Quantum Physics

• Feb 24th 2008, 11:20 AM
DiscreteW
Quantum Physics
A system can be represented by $H = -\frac{d^2}{dx^2} + x^2$ (H is the Hamiltonian operator).

Show $Axe^{\frac{-x^2}{2}}$ is an eigenfunction of $H$ and calculate the eigenvalue. Then, by normalizing, find $A$.

I have the answer, but not sure how they get it. It is:

Eigenvalue = 3

$A=2^{\frac{1}{2}}\pi^{-\frac{1}{4}}$
• Feb 24th 2008, 08:43 PM
topsquark
Quote:

Originally Posted by DiscreteW
A system can be represented by $H = -\frac{d^2}{dx^2} + x^2$ (H is the Hamiltonian operator).

Show $Axe^{\frac{-x^2}{2}}$ is an eigenfunction of $H$ and calculate the eigenvalue. Then, by normalizing, find $A$.

I have the answer, but not sure how they get it. It is:

Eigenvalue = 3

$A=2^{\frac{1}{2}}\pi^{-\frac{1}{4}}$

The eigenvalue equation is
$\left ( -\frac{d^2}{dx^2} + x^2 \right ) \psi = \lambda \psi$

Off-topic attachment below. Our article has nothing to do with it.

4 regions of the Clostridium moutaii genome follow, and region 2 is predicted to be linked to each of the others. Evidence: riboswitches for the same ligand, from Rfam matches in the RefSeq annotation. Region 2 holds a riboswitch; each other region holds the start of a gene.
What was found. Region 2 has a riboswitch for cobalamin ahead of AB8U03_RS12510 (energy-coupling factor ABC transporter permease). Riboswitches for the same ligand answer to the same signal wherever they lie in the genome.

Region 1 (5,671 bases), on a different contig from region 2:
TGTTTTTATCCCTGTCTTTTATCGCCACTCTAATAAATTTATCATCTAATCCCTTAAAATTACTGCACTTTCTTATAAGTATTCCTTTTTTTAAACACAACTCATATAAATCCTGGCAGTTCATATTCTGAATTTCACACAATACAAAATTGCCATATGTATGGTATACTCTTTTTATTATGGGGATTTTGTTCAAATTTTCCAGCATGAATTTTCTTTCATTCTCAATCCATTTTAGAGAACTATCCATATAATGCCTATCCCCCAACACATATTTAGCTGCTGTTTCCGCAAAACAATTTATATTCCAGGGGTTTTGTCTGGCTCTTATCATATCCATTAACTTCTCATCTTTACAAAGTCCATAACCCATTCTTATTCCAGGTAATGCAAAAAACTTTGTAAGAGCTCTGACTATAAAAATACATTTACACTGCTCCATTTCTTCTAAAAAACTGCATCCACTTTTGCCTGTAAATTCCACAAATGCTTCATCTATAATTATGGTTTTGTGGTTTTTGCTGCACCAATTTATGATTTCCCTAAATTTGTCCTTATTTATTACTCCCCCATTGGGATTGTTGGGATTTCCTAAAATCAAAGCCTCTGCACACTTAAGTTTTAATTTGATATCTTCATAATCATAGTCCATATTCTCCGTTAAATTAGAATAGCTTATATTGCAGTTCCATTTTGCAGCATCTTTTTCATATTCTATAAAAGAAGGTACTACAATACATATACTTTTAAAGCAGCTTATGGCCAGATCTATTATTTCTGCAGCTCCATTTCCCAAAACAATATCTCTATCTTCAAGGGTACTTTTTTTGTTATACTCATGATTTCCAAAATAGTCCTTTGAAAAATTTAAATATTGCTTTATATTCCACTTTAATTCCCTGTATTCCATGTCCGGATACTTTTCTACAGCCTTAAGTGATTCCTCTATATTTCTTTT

So you need to show that
$\left ( -\frac{d^2}{dx^2} + x^2 \right ) \left [ Axe^{-x^2/2} \right ] = \lambda \left [ Axe^{-x^2/2} \right ]$
for some constant value of $\lambda$. Really all you are doing here is using the differential operator on the trial wavefunction and solving for $\lambda$.

To get a value for A, then
$\int _{-\infty} ^{\infty} \psi ^* \psi~dx = 1$

$\int _{-\infty} ^{\infty} A^2x^2e^{-x^2}~dx = 1$
(You may assume that A is a real number.) This integral is easily done by integration by parts, or using a substitution to rewrite it as a gamma function, or simply looking it up in a table. It's a rather well known integral in Physics.

-Dan